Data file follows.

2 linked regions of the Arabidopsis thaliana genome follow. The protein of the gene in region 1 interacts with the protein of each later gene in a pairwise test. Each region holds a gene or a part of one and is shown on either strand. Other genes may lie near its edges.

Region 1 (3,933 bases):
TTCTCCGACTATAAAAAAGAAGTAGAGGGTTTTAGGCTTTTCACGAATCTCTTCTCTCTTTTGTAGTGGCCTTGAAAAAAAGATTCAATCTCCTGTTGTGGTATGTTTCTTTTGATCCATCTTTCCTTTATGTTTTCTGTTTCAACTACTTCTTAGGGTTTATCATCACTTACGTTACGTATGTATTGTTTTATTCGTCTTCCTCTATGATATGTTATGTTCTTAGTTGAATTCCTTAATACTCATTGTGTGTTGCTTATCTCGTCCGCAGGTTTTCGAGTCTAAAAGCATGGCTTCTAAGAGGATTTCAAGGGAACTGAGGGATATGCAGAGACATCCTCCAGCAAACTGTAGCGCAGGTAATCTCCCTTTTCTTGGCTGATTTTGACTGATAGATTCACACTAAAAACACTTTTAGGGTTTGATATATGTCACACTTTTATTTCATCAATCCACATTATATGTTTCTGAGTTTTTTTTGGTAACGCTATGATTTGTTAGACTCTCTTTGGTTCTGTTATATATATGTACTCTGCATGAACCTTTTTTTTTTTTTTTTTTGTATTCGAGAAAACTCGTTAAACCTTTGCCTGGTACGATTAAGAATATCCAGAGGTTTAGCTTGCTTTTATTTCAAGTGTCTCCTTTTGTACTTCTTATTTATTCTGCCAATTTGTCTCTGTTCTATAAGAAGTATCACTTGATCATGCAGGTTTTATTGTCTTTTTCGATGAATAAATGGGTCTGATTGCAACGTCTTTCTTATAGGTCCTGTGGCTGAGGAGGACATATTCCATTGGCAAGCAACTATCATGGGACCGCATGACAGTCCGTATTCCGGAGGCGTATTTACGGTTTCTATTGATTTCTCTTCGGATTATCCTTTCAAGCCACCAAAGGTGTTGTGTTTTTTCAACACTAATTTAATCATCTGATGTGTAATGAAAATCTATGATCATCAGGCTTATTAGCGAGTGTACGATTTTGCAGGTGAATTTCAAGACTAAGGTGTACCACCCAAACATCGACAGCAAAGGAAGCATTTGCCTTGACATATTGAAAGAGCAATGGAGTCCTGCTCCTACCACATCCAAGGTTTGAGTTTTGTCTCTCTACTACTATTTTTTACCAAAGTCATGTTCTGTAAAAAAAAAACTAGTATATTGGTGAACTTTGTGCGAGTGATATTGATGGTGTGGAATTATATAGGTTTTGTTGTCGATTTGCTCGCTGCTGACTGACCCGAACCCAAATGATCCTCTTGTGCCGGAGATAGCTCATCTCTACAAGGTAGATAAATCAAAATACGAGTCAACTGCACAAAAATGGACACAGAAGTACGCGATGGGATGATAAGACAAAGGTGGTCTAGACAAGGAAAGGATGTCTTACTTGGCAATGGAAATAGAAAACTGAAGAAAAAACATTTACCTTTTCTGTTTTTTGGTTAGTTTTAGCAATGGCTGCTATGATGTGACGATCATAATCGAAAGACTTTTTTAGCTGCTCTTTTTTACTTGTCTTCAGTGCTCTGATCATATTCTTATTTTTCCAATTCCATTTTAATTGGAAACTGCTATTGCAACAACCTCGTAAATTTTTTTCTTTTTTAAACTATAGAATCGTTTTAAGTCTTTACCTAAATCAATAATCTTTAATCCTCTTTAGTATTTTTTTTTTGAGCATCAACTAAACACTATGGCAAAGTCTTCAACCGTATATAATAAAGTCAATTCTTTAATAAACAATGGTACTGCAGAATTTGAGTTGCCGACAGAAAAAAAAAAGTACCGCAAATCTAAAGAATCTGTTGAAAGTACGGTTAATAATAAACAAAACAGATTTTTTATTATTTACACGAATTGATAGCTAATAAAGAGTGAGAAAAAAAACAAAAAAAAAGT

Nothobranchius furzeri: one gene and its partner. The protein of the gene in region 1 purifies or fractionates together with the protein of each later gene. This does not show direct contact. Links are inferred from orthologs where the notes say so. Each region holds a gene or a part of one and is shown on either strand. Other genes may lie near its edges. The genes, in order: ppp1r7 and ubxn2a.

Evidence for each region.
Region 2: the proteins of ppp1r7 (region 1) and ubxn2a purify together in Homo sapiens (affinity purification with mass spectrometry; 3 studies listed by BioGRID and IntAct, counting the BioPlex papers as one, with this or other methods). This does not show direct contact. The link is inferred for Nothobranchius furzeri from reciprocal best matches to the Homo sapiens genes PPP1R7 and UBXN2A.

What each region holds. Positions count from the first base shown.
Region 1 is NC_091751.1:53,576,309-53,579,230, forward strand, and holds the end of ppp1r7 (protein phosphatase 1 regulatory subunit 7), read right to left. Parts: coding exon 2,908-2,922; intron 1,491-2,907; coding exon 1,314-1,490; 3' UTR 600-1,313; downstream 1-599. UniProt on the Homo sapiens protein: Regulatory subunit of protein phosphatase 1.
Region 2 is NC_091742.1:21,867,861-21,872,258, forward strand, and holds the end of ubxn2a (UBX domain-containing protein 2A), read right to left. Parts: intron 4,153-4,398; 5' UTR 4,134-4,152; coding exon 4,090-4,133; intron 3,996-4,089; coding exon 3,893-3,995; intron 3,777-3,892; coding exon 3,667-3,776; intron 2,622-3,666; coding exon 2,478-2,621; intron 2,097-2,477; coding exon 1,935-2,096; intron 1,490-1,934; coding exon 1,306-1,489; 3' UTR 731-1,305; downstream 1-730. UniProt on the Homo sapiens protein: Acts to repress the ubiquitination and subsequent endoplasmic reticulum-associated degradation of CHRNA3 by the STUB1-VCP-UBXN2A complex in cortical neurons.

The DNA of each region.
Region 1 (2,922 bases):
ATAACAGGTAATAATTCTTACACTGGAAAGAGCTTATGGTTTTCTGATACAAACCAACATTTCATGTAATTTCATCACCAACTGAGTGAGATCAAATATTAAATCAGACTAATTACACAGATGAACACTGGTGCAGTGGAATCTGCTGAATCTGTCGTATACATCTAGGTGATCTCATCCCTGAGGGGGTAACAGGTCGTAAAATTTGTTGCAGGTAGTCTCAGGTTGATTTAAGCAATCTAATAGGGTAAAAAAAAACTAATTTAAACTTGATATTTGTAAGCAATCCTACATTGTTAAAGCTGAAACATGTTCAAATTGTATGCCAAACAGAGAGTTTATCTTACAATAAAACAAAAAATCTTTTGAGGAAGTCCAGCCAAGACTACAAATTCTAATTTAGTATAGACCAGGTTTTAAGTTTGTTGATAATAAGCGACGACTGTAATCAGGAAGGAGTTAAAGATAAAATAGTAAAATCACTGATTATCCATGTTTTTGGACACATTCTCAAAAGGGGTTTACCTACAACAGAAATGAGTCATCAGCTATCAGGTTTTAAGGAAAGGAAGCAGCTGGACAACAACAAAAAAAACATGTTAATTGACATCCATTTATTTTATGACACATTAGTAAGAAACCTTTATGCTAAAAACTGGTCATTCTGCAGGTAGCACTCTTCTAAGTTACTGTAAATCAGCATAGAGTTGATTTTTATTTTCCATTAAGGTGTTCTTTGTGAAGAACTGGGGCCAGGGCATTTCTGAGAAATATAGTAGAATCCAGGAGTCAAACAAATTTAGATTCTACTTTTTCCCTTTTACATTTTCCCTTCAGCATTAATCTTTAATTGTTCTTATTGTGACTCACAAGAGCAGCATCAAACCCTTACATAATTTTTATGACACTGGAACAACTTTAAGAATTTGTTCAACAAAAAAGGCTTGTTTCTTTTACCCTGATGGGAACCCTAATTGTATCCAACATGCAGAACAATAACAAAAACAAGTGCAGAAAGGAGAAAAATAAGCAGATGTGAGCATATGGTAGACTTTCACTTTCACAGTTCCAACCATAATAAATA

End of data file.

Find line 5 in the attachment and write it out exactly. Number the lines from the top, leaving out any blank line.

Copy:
Evidence for each region.